The evolution of a flash drought event, characterized by a period of rapid drought intensification, is assessed using standard drought monitoring datasets and on-the-ground reports obtained via a written survey of agricultural stakeholders after the flash drought occurred. The flash drought impacted agricultural production across a five-state region centered on the Black Hills of South Dakota during the summer of 2016. The survey asked producers to estimate when certain drought impacts, ranging from decreased soil moisture to plant stress and diminished water resources, first occurred on their land. The geographic distribution and timing of the survey responses were compared to the U.S. Drought Monitor and to datasets depicting anomalies in evapotranspiration, precipitation, and soil moisture. Overall, the survey responses showed that this event was a multifaceted drought that caused a variety of impacts across the region. Comparisons of the survey reports to the drought monitoring datasets revealed that the topsoil moisture dataset provided the earliest warning of drought development, but at the expense of a high false alarm rate. Anomalies in evapotranspiration were closely aligned to the survey reports of plant stress and also provided a more focused depiction of where the worst drought conditions were located. This study provides evidence that qualitative reports of drought impacts obtained via written surveys provide valuable information that can be used to assess the accuracy of high-resolution drought monitoring datasets.

Full access
Tonya R. Haigh
,
Douglas R. Kluck
,
Dennis P. Todey
, and
Laurie Nowatzke

Abstract

Evaluation of near-term (sub)seasonal climate services’ impact is challenging but necessary for ensuring that society’s needs for actionable information are met. We use a descriptive study of the monthly North Central Climate and Drought Webinar Series at two time points (2014 and 2021) to examine societal impacts on capacity-building, sense-making, fact-establishing, communication, decision-making, and social-ecological systems. The North Central Climate and Drought Webinar Series arose following a 2011 climate disaster and established itself over the next ten years as a monthly resource for climate and impact information translation and interaction. Survey respondents indicated early benefits related to understanding how to find and use climate information and improved conceptual understanding of climate issues and problems. Many used webinar information to compare with other sources of data or to incorporate into their own communications, uses which can increase overall societal trust in climate information over time. Attendees’ self-reported capacity for using climate information in decision-making and actual use of information in specific decisions or management context increased as the webinar series approached the ten-year mark. Most participants did not note financial or other social-ecological outcomes of their use of the webinars. We conclude by recommending that climate services be evaluated over sufficiently long time periods to capture evolving impacts, and that evaluations incorporate impact rubrics that measure subtle yet important societal capacities and decision-making processes related to climate risk management.

Restricted access
Tonya Haigh
,
Vikram Koundinya
,
Chad Hart
,
Jenna Klink
,
Maria Lemos
,
Amber Saylor Mase
,
Linda Prokopy
,
Ajay Singh
,
Dennis Todey
, and
Melissa Widhalm

Abstract

The pathways between climate information producers and agricultural decision-makers are evolving and becoming more complex, with information increasingly flowing through both public and for-profit intermediaries and organizations. This study characterizes the various channels of climate information flow, as well as the needs and preferences of information intermediaries and end users. We use data from a 2016 survey of farmers and agricultural advisors in 12 U.S. Corn Belt states to evaluate perceptions of climate information and its usability. Our findings reinforce the view that much weather and climate information is not reaching farmers explicitly but also suggest that farmers may not be aware of the extent to which the information is packaged with seed, input, or management recommendations. For farmers who are using weather and climate information, private services such as subscription and free tools and applications (apps) are as influential as publicly provided services. On the other hand, we find that agricultural advisors are engaged users and transformers of both public and private sources of weather/climate information and that they choose sources of information based on qualities of salience and credibility. Our results suggest that climate information providers could improve the use of information in agriculture by engaging advisors and farmers as key stakeholders and by strategically employing multiple delivery pathways through the private and public sectors.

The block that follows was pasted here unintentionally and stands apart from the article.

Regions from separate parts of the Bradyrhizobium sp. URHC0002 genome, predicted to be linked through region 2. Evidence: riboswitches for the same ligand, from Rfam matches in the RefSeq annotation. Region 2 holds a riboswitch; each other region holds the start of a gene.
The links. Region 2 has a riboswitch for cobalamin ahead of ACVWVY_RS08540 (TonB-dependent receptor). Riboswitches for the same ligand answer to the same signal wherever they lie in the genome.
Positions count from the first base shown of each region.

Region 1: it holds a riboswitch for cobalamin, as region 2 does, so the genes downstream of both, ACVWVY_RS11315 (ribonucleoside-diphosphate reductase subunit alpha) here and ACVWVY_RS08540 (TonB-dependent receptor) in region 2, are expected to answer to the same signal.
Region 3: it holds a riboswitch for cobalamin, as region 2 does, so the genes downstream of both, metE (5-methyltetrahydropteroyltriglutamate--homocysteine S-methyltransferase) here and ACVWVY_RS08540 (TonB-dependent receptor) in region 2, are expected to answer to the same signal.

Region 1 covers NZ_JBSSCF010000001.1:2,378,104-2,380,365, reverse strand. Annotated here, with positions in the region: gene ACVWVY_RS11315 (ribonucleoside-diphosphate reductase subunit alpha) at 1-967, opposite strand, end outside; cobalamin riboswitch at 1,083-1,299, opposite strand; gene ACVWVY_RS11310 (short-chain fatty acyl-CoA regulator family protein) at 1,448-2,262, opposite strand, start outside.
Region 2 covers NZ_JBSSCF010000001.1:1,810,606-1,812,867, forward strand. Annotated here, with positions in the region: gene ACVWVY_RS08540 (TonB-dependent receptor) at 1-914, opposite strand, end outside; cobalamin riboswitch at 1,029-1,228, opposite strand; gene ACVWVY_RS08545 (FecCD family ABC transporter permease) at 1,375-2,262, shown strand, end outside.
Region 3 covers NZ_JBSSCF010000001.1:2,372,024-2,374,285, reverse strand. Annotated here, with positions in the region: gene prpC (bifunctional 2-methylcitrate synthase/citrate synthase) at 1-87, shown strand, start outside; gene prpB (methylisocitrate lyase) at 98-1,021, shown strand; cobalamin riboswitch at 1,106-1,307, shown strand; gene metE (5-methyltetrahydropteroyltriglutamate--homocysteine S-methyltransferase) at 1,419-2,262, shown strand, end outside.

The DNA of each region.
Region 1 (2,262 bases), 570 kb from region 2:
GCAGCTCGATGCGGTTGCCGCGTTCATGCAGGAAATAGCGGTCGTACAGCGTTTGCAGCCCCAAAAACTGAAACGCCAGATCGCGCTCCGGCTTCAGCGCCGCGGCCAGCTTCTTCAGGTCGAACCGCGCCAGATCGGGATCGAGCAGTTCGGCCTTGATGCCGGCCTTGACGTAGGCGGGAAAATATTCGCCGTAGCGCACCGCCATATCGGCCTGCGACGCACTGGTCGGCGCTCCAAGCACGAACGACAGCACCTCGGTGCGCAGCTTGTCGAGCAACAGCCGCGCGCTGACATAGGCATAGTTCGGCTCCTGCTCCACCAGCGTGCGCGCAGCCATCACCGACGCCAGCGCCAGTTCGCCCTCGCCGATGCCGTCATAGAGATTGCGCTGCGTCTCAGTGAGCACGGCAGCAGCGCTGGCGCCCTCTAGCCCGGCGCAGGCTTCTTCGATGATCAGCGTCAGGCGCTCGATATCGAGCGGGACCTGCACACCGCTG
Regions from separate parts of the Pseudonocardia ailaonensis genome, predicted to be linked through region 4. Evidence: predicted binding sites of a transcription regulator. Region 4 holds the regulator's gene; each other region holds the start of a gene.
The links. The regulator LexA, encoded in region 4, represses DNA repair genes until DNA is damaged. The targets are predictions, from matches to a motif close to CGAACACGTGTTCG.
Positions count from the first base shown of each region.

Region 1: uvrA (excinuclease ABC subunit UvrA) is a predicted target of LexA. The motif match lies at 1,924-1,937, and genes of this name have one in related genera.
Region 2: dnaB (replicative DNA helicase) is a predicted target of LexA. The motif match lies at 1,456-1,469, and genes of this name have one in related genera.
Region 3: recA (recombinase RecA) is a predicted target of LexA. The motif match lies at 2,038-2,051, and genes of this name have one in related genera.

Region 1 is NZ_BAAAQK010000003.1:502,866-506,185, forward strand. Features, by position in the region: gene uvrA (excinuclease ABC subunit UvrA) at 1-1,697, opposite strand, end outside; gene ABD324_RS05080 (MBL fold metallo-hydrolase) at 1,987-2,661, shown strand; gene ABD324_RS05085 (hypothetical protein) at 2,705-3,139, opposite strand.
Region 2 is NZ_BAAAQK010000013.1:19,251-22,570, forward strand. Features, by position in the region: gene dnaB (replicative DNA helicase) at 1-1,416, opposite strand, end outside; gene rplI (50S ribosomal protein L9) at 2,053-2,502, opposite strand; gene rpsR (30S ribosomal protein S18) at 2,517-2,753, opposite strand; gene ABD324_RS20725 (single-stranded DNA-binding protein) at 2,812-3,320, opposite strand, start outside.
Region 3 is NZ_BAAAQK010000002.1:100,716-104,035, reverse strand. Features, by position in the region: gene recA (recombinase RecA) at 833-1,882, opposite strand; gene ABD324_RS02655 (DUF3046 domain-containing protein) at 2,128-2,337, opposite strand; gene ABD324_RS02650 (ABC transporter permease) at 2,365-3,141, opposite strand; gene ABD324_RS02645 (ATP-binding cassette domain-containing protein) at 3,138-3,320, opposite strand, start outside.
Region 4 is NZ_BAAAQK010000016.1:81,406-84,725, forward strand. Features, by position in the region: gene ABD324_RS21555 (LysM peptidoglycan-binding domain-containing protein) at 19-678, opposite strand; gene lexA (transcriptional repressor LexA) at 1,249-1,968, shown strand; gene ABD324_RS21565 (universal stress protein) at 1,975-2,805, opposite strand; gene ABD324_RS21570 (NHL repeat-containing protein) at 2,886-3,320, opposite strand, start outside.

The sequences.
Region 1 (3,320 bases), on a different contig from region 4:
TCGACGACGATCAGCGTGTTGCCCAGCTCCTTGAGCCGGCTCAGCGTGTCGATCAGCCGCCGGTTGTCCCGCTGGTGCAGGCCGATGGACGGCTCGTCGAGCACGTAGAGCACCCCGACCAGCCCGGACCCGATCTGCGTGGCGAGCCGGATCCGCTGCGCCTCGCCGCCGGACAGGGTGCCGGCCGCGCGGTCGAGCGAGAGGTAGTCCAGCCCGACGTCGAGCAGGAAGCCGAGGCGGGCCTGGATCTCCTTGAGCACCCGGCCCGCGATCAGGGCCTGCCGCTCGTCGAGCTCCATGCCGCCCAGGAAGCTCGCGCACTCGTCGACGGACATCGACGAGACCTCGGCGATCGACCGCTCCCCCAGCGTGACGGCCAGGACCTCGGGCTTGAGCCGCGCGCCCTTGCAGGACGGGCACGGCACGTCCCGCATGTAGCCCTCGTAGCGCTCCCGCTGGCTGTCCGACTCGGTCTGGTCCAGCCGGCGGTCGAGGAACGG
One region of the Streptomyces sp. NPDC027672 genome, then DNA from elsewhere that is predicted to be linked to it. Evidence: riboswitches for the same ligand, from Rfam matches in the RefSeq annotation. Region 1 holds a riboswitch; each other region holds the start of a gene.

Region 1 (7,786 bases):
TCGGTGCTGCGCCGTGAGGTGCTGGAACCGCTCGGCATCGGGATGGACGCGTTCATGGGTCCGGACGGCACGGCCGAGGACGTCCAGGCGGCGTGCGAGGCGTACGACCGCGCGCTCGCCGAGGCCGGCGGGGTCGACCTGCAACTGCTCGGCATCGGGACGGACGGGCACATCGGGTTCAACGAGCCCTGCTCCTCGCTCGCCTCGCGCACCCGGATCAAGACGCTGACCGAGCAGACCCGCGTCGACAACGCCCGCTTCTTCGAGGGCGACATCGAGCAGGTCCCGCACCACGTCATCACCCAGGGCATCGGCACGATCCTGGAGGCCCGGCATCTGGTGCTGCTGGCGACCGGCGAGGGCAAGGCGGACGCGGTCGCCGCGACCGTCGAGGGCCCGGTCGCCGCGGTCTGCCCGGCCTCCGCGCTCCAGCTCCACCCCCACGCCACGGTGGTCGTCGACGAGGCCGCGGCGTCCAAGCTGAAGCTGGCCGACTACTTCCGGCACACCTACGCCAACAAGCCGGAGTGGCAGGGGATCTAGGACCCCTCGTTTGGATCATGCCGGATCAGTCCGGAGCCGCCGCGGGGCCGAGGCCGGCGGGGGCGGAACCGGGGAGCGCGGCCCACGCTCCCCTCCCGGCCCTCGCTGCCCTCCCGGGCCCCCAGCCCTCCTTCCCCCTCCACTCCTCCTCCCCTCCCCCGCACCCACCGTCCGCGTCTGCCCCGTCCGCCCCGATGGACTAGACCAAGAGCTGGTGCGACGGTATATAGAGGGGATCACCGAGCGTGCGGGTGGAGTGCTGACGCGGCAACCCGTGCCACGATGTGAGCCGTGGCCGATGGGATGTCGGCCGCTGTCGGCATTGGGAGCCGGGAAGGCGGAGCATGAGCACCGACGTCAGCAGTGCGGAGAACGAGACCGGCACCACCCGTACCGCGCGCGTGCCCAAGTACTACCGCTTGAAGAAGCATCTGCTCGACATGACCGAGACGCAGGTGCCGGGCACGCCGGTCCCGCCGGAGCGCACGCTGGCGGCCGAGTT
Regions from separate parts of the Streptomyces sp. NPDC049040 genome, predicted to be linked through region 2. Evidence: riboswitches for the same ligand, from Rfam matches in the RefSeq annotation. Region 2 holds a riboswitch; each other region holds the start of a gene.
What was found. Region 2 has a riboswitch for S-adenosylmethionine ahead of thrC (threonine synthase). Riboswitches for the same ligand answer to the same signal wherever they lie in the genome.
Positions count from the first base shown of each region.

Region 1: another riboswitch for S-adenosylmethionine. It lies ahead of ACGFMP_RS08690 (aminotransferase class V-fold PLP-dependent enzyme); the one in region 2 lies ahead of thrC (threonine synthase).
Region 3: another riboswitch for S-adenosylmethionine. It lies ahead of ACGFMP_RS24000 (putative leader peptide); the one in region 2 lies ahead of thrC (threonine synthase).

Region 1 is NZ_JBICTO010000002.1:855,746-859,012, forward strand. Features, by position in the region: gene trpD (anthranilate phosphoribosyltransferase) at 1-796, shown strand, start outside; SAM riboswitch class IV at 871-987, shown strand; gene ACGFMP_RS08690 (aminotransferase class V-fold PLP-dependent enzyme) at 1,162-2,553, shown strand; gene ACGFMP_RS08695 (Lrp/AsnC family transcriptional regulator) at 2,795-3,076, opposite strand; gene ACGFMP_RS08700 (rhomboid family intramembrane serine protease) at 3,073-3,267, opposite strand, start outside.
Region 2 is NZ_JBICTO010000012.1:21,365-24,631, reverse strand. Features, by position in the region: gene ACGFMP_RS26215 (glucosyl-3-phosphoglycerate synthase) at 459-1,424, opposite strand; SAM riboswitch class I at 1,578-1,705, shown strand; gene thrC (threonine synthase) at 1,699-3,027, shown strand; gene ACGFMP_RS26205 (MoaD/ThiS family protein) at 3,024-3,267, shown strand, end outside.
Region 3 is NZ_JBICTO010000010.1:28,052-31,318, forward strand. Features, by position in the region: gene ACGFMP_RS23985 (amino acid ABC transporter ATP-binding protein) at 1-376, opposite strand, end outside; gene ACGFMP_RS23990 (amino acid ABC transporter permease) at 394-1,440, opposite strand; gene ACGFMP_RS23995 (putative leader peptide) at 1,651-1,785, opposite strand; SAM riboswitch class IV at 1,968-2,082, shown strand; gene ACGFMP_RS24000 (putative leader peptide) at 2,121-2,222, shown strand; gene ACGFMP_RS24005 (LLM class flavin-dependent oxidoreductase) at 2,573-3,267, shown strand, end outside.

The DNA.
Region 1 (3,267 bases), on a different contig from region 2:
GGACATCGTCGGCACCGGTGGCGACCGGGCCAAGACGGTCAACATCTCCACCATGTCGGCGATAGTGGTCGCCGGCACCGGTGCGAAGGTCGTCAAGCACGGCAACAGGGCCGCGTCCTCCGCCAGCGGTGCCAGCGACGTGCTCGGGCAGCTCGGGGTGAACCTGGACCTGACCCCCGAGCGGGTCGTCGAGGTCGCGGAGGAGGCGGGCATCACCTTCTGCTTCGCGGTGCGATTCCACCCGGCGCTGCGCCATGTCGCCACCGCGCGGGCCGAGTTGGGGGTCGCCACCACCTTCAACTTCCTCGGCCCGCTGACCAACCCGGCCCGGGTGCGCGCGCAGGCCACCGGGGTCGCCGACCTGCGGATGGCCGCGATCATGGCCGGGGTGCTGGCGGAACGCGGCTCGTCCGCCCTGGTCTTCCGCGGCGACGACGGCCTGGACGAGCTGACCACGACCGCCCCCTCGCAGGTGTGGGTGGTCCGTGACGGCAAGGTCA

Full access
Mary Noel
,
Deborah Bathke
,
Brian Fuchs
,
Denise Gutzme
,
Tonya Haigh
,
Michael Hayes
,
Markéta Poděbradská
,
Claire Shield
,
Kelly Smith
, and
Mark Svoboda
Full access
Kelly Helm Smith
,
Mark E. Burbach
,
Michael J. Hayes
,
Patrick E. Guinan
,
Andrew J. Tyre
,
Brian Fuchs
,
Tonya Haigh
, and
Mark D. Svoboda

Abstract

Drought-related decision-making and policy should go beyond numeric hydrometeorological data to incorporate information on how drought affects people, livelihoods, and ecosystems. The effects of drought are nested within environmental and human systems, and relevant data may not exist in readily accessible form. For example, drought may reduce forage growth, compounded by both late-season freezes and management decisions. An effort to gather crowdsourced drought observations in Missouri in 2018 yielded a much higher number of observations than did previous related efforts. Here we examine 1) the interests, circumstances, history, and recruitment messaging that coincided to produce a high number of reports in a short time; 2) whether and how information from volunteer observers was useful to state decision-makers and to U.S. Drought Monitor (USDM) authors; and 3) potential for complementary use of stakeholder and citizen science reports in assessing trustworthiness of volunteer-provided information. State officials and the Cattlemen’s Association made requests for reports, clearly linked to improving the accuracy of the USDM and the related financial benefit. Well-timed requests provided a focus for people’s energy and a reason to invest their time. State officials made use of the dense spatial coverage that observers provided. USDM authors were very cautious about a surge of reports coinciding closely with financial incentives linked to the Livestock Forage Disaster program. An after-the-fact comparison between stakeholder reports and parallel citizen science reports suggests that the two could be complementary, with potential for developing protocols to facilitate real-time use.

Open access